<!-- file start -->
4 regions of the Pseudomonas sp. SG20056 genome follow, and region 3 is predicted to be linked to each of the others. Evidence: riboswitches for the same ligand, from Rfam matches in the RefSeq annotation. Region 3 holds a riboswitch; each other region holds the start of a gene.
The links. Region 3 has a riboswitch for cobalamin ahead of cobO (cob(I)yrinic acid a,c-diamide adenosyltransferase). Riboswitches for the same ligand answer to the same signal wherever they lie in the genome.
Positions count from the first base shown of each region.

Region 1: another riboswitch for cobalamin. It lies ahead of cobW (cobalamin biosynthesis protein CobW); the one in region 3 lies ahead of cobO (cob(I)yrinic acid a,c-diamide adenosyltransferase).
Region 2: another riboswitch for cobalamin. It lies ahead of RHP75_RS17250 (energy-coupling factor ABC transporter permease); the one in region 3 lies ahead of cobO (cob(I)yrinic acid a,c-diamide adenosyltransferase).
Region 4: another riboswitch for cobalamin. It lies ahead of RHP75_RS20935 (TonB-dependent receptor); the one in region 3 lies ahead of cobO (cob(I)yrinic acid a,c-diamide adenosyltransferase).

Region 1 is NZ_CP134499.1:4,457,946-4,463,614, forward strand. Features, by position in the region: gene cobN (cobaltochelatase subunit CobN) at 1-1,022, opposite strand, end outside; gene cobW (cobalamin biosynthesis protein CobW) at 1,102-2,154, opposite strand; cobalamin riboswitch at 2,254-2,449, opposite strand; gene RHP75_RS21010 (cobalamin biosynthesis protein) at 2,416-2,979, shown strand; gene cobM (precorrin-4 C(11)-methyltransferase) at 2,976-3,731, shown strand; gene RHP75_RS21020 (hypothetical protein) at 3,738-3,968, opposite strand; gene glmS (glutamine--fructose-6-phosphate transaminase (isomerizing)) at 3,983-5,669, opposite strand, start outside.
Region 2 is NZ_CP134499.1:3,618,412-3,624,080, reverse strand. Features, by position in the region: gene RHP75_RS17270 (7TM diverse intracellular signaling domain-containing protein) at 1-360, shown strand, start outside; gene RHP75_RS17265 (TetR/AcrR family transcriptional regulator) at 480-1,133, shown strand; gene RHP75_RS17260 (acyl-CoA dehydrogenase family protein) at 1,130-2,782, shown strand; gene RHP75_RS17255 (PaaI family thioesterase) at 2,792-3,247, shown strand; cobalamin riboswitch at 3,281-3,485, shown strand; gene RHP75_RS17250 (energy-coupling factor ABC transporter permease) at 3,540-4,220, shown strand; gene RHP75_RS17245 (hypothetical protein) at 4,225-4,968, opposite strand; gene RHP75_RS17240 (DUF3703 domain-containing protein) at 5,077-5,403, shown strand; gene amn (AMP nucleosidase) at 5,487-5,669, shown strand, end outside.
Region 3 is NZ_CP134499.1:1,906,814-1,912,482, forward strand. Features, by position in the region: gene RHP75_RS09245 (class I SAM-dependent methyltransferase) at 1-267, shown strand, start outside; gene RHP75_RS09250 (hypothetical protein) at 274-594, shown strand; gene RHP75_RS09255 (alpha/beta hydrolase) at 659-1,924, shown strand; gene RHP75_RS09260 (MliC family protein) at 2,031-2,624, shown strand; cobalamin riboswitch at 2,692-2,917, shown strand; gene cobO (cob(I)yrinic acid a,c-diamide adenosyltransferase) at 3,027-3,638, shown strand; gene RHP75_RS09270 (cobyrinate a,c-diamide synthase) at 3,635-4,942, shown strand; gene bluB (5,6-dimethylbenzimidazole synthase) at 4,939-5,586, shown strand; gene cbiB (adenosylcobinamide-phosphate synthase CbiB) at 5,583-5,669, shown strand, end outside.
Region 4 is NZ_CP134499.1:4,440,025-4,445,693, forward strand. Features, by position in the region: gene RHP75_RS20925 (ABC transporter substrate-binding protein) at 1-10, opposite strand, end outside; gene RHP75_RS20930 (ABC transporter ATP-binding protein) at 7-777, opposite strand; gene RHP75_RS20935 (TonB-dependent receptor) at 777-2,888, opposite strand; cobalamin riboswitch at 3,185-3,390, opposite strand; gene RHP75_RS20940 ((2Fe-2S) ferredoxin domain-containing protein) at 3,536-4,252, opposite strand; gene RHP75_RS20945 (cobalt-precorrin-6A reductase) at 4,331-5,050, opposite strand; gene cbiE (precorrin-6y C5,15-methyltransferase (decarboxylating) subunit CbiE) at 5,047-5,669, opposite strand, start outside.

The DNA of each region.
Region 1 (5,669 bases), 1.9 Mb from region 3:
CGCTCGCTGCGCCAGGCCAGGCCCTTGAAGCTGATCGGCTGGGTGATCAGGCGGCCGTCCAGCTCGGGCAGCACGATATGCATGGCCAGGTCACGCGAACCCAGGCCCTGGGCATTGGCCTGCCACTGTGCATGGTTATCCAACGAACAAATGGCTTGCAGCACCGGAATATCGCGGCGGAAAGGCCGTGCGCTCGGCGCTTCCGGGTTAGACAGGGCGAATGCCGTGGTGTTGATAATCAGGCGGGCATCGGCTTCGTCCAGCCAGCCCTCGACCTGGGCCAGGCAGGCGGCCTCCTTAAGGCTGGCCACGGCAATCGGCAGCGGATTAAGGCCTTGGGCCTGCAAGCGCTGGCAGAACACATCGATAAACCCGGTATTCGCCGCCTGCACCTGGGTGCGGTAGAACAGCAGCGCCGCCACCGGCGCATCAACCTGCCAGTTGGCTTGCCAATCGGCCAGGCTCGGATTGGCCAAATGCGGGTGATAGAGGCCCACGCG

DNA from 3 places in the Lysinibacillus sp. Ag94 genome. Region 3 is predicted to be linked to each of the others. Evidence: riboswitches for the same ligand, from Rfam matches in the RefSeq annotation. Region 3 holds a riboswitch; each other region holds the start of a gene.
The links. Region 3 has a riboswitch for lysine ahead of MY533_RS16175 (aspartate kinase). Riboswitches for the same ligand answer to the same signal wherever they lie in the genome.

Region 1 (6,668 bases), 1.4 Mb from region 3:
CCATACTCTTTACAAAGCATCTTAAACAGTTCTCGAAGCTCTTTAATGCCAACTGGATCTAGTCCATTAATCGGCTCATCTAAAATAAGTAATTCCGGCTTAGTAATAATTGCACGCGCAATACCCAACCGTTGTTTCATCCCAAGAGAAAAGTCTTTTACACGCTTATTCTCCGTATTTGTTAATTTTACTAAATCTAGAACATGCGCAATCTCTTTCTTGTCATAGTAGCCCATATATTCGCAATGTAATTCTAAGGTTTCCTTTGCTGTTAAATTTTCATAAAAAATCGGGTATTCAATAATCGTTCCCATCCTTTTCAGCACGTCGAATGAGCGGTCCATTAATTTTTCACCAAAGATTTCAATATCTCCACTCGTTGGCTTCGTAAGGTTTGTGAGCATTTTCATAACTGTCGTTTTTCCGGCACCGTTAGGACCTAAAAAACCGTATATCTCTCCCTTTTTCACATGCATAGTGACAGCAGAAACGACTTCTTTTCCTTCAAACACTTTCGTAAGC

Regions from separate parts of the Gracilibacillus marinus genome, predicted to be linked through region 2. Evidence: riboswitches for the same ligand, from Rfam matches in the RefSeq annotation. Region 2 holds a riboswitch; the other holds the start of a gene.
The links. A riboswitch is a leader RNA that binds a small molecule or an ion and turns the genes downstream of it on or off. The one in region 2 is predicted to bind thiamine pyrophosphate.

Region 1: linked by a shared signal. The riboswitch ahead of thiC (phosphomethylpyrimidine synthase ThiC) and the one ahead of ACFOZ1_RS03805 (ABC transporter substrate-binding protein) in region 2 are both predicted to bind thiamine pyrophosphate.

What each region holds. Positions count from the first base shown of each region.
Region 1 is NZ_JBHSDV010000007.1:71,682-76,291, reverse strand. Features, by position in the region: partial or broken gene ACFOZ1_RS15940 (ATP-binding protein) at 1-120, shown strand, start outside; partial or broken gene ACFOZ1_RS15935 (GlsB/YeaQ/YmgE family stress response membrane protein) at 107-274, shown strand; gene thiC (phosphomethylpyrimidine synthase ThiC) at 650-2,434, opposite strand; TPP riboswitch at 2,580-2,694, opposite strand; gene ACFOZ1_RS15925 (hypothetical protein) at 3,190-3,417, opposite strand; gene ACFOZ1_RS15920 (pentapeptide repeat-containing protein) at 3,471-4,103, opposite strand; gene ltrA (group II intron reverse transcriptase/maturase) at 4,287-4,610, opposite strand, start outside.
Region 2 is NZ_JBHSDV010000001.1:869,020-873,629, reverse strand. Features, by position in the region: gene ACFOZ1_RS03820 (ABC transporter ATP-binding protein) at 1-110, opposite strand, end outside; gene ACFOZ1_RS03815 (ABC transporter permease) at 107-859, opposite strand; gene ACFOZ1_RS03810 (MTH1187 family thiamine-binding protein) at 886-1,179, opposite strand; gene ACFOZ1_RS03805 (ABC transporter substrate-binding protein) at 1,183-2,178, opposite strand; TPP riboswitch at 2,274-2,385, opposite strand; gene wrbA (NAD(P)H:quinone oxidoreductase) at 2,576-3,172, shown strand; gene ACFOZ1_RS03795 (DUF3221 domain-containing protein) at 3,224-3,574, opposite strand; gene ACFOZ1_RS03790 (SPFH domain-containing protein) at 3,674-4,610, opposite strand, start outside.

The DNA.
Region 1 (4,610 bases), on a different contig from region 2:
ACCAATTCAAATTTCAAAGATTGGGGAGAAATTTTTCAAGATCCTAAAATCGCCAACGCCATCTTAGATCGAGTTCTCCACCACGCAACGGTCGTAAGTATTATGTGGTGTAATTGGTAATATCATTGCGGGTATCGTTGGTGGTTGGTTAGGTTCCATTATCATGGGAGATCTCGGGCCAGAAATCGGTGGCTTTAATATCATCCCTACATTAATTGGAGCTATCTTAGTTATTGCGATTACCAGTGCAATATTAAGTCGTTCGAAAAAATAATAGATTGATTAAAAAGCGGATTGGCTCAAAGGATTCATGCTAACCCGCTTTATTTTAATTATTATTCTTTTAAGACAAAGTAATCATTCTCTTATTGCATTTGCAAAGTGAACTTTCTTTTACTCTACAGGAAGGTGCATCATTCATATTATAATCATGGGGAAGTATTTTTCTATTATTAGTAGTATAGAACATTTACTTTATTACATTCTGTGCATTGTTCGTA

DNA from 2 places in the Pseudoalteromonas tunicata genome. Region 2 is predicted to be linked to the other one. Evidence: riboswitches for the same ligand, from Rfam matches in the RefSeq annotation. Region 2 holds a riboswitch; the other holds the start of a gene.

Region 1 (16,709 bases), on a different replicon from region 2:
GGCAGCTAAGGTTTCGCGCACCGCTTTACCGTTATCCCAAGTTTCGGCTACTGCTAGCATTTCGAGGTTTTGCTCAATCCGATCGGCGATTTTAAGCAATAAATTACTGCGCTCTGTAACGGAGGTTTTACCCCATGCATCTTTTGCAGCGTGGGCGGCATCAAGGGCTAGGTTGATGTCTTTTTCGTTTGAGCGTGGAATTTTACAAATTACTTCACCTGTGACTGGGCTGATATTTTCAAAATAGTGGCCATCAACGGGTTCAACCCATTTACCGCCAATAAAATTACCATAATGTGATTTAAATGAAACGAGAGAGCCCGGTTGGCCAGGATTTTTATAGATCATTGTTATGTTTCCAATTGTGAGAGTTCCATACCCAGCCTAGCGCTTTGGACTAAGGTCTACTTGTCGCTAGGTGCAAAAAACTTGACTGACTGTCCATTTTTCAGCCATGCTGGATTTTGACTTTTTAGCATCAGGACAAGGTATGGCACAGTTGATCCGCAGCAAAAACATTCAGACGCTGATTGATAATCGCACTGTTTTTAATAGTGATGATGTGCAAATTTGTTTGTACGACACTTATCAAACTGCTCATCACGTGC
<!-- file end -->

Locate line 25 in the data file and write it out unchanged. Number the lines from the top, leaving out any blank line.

Region 1 (4,610 bases), on a different contig from region 2: